Let $f(x)=x^4-x^2-1 \in \Bbb Q[x]$, $K$ is the splitting field of $f$ over $\Bbb Q$.

I’m to find out $\text{Gal}(K/\Bbb Q)$, how do I do?

If the four roots of $f(x)$ in $\Bbb C$ are $x_1, x_2, x_3, x_4$, then $K = \Bbb Q(x_1, x_2, x_3, x_4)$. Also, every element in $\text{Gal}(K/\Bbb Q)$ permutes the four roots. But how can I determine $\text{Gal}(K/\Bbb Q)$? Is there a universal method?

  • $\begingroup$ For quartic polynomials such as this there is a method for determining the Galois group using the so-called "cubic resolvent", have you heard of this? $\endgroup$ – Dave Mar 6 at 16:13
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    $\begingroup$ First find out what the solutions look like. HINT: the equation can be rewritten as $(x^2)^2 - (x^2) - 1 = 0$ $\endgroup$ – Justin Stevenson Mar 6 at 16:13
  • $\begingroup$ @Dave I can determine the four roots, but can’t determine the Galois group. $\endgroup$ – Mingwei Zhang Mar 7 at 1:08

If my computation is right, the solutions are $\alpha = \sqrt{\frac{1+\sqrt{5}}{2}}, -\alpha, i\alpha^{-1}, -i\alpha^{-1}$. Then do the standard adjoining of roots to $\mathbb{Q}$ to determine the splitting field.

Adjoining $\alpha$ to $\mathbb{Q}$ we get the field $\mathbb{Q}(\alpha)$. Now obviously it contains $-\alpha$, while on the other side the minimum polynomial of $i\alpha^{-1}$ over $\mathbb{Q}(\alpha)$ is $x^2 + \alpha^{-2} = x^2 + (\alpha^2 -1)$. So we get that $\mathbb{Q}(\alpha, i\alpha^{-1}) = \mathbb{Q}(\alpha,i)$ is the splitting field of $f$ over $\mathbb{Q}$ and its extension degree over $\mathbb{Q}$ is $8$.

As $\alpha$ and $i$ are independent over $\mathbb{Q}$ we have that all the automorphisms are: $$Id : \begin{array}{lr} \alpha \to \alpha\\ i \to i \end{array}\quad \quad \sigma : \begin{array}{lr} \alpha \to i\alpha\\ i \to i \end{array}\quad \quad \sigma^2 : \begin{array}{lr} \alpha \to -\alpha\\ i \to i \end{array}\quad \quad \sigma^3 : \begin{array}{lr} \alpha \to -i\alpha\\ i \to i \end{array}\quad \quad$$ $$\tau : \begin{array}{lr} \alpha \to \alpha\\ i \to -i \end{array}\quad \quad \sigma\tau : \begin{array}{lr} \alpha \to i\alpha\\ i \to -i \end{array}\quad \quad \sigma^2\tau : \begin{array}{lr} \alpha \to -\alpha\\ i \to -i \end{array}\quad \quad \sigma^3\tau : \begin{array}{lr} \alpha \to -i\alpha\\ i \to -i \end{array}\quad \quad$$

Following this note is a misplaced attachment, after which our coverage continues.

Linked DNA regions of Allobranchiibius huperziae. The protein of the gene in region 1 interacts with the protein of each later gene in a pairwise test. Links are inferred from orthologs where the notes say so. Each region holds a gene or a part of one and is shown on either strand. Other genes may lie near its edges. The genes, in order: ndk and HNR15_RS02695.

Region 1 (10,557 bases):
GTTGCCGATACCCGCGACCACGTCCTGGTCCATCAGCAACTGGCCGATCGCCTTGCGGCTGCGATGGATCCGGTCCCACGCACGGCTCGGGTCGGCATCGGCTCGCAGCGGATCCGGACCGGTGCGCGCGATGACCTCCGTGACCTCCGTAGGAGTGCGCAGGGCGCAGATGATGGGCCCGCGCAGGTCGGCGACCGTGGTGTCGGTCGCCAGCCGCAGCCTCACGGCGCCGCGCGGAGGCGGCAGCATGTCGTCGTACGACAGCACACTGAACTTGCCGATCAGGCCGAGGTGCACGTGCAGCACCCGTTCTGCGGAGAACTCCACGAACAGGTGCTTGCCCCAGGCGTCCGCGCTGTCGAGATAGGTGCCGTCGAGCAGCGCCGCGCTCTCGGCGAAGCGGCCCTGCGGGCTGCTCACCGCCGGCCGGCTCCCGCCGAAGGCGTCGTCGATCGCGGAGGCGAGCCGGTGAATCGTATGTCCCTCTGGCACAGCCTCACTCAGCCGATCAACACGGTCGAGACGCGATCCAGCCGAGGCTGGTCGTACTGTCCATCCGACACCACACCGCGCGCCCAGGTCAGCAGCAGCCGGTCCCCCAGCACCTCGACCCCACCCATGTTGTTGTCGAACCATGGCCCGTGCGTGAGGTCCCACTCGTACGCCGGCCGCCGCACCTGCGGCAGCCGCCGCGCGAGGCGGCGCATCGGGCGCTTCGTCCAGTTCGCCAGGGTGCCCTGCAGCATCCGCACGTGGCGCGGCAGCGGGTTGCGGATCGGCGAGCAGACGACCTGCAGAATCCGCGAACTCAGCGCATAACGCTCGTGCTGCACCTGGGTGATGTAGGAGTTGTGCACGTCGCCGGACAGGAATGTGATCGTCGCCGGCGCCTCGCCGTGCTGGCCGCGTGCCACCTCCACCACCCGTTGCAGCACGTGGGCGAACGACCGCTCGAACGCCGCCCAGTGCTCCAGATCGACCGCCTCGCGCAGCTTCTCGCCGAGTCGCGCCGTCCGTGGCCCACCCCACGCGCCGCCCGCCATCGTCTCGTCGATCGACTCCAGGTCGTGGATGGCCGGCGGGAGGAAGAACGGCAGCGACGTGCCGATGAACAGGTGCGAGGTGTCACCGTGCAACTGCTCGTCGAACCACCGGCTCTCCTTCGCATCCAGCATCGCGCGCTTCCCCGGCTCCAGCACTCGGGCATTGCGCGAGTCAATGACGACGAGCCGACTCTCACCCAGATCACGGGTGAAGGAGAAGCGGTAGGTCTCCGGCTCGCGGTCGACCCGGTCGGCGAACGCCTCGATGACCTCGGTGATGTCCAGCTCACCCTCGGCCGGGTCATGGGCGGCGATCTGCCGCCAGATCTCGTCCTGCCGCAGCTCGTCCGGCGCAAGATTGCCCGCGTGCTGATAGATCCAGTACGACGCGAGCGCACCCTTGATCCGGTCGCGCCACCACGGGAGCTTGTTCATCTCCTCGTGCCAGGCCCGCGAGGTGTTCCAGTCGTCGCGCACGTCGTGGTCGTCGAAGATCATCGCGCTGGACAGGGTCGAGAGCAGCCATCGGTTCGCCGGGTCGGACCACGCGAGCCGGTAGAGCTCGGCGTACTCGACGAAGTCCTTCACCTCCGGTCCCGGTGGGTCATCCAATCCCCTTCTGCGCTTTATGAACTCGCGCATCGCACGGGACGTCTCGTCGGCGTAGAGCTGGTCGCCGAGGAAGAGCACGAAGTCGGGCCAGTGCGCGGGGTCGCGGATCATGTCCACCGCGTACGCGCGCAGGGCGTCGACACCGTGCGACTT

Now they satisfy the relations $\sigma^4 = \tau^2 = Id$ and $\tau\sigma\tau = \sigma^3$. However this is exactly the description of the dihedral group of order $8$. Thus we have that $\text{Gal}(K/\mathbb{Q}) \cong D_4$

On the other hand, the Galois group of every quartic can be computed without explicitly computing the automorphisms. As mentioned in the comments, you can use the resultant. You can use Keith Conrad's notes, which elaborate on the method quite well.

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    $\begingroup$ $i\alpha$ is not a root of $x^4 - x^2 - 1$. $(i\alpha)^4 - (i\alpha)^2 - 1 = \alpha^4 + \alpha^2 - 1 = \alpha^4 - \alpha^2 + 1 + 2\alpha^2 = 2\alpha^2 = 1 + \sqrt{5}$. $\endgroup$ – André 3000 Mar 8 at 20:43
  • $\begingroup$ @André3000 Oops. I made a sign mistake, the complex roots are $\pm i\sqrt{\frac{\sqrt{5}-1}{2}} = i\alpha^{-1}$. Anyway the conclusion wouldn't change much. $\endgroup$ – Stefan4024 Mar 8 at 20:59

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